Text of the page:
Its errors run from toting a saints relics around Scotland to an invitation to a reactionary priest
A grim little vaudeville act is currently touring some of Scotlands Catholic parishes, featuring the remains of Thrse of Lisieux, a long-dead French nun. Thrse died of tuberculosis at the age of 24 in 1897 and was canonised in 1925, becoming Saint Thrse of the Child Jesus and the Holy Face. By all accounts, this young woman developed an exemplary devotion to her faith and was the author of some beautiful (if slightly ripe) spiritual tracts. Im not sure she deserved the fate of having some of her remains bumped in and out of cars and through the hills of South Lanarkshire and Paisley for the devoted titillation of the faithful.
These relics of Saint Thrse are considered to be first class, this being the ultimate seal of Vatican authentication. To be accorded this distinction, they must be parts of the bodies of the saints, such as fragments of bone, skin, blood, hair or ash. Apparently, poor dead Thrse (or parts thereof) has been getting ferried like this throughout the Catholic world since 1994. Is there no one to call a halt to this unedifying distortion of faith? Can we not let this blameless lassie rest in peace?
In secular society, we similarly raise up those who have performed feats of heroism that inspire us to make more of ourselves or to come to the aid of those in need. Behold the Scotland national football team. Our squad hasnt qualified for a proper international tournament for 21 years and has long been tormented by the feats of better generations. The ghosts of great Scottish managers and players still haunt Hampden Park and our modern performers seem mesmerised by their shadows as they struggle to master the basics of the game. Thus, there were more people interested in attending Scotlands rugby international against Georgia than our footballers encounter with Russia on Friday night. Perhaps we could seek permission from the families of Bill Shankly, Jim Baxter and Jimmy Johnstone to exhume their bodies in the national interest.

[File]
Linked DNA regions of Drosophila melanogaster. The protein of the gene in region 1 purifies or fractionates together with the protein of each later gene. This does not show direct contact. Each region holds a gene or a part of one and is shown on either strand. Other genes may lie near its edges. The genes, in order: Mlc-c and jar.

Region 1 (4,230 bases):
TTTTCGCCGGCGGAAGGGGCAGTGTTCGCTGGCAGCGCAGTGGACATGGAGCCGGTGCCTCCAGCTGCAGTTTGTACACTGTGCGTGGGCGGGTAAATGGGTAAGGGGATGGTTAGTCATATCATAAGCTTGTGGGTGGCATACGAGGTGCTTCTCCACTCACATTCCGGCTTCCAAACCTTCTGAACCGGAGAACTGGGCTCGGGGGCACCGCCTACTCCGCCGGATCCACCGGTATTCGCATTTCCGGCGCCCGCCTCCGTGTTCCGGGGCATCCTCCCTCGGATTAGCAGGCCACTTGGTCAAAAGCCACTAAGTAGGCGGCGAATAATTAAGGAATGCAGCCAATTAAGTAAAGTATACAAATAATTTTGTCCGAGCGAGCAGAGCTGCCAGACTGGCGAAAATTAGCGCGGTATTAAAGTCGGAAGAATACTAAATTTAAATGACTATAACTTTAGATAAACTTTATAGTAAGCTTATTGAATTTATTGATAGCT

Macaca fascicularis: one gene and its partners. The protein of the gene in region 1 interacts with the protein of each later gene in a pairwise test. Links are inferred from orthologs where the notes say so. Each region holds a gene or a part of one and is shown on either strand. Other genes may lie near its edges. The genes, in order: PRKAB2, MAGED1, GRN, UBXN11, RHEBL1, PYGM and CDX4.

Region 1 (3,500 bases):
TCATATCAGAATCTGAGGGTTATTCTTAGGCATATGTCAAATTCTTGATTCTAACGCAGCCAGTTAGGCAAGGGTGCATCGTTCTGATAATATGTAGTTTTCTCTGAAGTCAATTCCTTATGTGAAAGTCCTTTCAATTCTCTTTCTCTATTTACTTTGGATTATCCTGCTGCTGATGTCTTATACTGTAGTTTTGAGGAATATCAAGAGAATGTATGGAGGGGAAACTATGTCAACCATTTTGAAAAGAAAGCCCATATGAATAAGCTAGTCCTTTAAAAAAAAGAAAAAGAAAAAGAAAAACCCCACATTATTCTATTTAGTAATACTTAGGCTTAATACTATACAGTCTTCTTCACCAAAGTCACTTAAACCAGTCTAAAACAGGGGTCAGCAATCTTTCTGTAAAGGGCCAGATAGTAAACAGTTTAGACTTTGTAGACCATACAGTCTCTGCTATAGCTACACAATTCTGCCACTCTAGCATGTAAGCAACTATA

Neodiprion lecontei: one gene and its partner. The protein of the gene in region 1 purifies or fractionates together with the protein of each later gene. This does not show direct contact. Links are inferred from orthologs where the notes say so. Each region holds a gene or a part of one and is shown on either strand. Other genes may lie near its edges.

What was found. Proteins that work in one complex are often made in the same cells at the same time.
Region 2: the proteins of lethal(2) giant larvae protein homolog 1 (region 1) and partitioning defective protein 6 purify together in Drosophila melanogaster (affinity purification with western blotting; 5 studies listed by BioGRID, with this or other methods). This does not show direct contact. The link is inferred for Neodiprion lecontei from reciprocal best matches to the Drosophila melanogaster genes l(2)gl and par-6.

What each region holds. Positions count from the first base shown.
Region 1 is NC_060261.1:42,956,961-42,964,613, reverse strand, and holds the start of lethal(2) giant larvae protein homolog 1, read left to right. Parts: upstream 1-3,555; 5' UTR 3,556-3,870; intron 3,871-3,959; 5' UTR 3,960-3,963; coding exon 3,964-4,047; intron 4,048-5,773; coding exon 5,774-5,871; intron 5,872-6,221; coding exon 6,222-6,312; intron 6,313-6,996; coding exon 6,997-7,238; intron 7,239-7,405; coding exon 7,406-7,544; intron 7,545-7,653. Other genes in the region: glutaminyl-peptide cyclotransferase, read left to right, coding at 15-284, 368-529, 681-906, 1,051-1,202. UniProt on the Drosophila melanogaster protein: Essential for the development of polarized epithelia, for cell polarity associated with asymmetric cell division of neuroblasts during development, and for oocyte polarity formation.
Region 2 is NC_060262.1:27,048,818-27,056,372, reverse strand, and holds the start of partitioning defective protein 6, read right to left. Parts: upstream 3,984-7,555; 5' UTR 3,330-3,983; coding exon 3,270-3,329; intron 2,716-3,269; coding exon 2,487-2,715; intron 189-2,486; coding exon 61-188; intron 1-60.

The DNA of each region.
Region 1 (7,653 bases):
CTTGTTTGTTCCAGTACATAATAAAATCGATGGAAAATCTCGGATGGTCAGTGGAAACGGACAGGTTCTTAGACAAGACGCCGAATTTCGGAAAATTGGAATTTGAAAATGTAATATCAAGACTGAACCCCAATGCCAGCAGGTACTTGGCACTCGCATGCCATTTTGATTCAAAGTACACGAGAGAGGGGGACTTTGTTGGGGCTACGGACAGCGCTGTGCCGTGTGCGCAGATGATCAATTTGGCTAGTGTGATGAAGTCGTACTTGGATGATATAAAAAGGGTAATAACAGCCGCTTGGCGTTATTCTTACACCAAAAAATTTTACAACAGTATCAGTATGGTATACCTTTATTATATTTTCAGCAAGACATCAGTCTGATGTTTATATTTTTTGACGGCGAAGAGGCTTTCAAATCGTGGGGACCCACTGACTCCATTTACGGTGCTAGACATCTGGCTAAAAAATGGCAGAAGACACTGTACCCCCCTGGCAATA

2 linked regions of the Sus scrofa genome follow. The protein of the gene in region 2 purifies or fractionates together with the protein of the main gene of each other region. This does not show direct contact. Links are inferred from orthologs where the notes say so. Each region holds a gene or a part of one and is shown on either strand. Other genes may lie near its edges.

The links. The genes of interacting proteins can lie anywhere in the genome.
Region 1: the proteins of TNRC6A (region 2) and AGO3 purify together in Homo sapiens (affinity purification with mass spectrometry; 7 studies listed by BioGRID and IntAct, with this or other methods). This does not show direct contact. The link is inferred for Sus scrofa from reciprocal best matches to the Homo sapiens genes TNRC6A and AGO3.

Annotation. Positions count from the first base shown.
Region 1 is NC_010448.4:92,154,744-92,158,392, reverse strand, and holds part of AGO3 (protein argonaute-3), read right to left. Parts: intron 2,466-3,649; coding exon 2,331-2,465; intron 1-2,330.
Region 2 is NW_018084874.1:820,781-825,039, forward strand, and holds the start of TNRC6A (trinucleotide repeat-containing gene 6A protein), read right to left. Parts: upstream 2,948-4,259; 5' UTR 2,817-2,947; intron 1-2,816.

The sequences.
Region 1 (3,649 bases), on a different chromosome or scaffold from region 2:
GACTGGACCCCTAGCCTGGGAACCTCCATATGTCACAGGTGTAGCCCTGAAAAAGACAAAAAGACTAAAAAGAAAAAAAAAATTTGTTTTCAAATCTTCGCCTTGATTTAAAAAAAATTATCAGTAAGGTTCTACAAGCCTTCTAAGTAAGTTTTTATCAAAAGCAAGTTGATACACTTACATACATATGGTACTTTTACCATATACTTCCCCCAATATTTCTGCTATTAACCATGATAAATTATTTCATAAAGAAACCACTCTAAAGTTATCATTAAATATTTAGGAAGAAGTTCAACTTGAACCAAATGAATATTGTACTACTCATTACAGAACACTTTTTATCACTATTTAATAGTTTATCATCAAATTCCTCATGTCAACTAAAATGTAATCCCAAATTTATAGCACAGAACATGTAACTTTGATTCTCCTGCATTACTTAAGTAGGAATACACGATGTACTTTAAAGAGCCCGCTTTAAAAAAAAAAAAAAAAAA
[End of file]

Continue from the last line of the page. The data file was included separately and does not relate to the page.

A lock of Shanklys hair or Baxters left metatarsal or a bone fragment from Jinkys hips, which he used to swivel and pirouette away from defenders, could be secured and placed in a casket. These could then be borne aloft through the neighbourhoods that reared these great footballers for the purposes of rekindling interest among these communities for our national sport. Perhaps, too, something of the sorcery interred in their bones might escape into the feet of a passing urchin and transport him to greatness in a dark blue jersey.
When the churchs spinmeisters urge its followers to bow down in medieval veneration to the bleached fragments of dead heroes you know that political machinations lie beneath. Our secular aristocracy relies on the fecundity of the royal family or the sacrifice of its soldiers in contrived theatres of war to avert our gaze from problems nearer to home. And the Roman Catholic church, still reeling from the global crisis of clerical sex abuse, is keen to encourage supernatural devotion like this for the purposes of redirecting scrutiny of its own grievous failings.
The success of the Reformation lay in freeing people from the spiritual slavery of Rome, where the bones of saints and counterfeit fragments of the Holy Cross had become an industry. The profits from this paid for the ruinous and brutal Crusades (and the beginning of Islamophobia).
The reformers offered a purer and less unequal route to heaven and the mercy of God, unencumbered by profiteering, exploitation and superstition. It wasnt just a theological revolution, but a temporal one, which seemed to say that you didnt need to wait until you entered paradise to experience equality and fairness.